Egypt is seeking to expand cooperation with Russia in the wake of a diplomatic fallout with long-time ally the United States following the ousting of former president Mohamed Morsi in July, Foreign Minister Nabil Fahmy said Saturday.
During an interview with Agence France Presse, the foreign minister was speaking days ahead of a visit on Wednesday Russia’s defence and foreign ministers to discuss arms sales and political relations.
Fahmi told an AFP reporter that strained relations with the United States – who suspended some of its massive military aid to Cairo after Morsi was toppled from power by the army and mass protests were held across the country – had somewhat improved after US Secretary of State John Kerry visited the capital last Sunday.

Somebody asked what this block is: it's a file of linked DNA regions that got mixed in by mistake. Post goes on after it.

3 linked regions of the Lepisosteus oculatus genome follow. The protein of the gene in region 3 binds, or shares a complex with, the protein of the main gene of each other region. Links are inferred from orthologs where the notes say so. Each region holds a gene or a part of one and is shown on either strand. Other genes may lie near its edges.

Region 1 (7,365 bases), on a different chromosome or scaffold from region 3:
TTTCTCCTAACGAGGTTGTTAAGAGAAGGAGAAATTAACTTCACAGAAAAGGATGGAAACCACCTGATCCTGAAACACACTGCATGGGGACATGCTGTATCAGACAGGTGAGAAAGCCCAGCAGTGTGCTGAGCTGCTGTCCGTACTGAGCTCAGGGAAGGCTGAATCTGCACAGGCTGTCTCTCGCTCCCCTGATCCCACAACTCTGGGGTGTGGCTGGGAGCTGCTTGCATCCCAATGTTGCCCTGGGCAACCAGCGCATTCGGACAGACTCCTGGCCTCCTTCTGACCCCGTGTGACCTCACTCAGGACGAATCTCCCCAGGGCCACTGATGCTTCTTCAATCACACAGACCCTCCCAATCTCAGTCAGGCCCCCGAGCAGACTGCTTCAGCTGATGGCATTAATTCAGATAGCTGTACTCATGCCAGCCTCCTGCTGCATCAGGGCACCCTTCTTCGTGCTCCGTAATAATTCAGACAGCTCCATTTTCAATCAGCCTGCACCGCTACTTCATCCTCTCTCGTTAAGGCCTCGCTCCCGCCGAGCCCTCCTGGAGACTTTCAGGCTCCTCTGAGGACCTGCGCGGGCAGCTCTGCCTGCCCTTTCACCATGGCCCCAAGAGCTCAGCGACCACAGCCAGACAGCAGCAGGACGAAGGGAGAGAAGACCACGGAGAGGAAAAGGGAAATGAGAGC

But Egypt is taking a more “independent” tack and broadening its choices, he said, AFP reported.
“Independence is having choices. So the objective of this foreign policy is to provide Egypt with choices, more choices. So I’m not going to substitute. I’m going to add,” he said.
“I see this as a beginning of a new phase,” he added.
Fahmy told the press that Kerry’s visit “left better sentiments here in Egypt”. Kerry visited Cairo one day before Morsi went on trial for inciting the killings of protesters.
“It does not mean everything has been resolved. It does not mean there won’t be hiccups in the relationship in the future,” Fahmy said, speaking in his office on the banks of the Nile River.
Egypt had close ties with Russia until several years before president Anwar Sadat made peace with Israel in 1979, bringing in roughly $1.3 billion in yearly US military aid over the subsequent decades, according to AFP.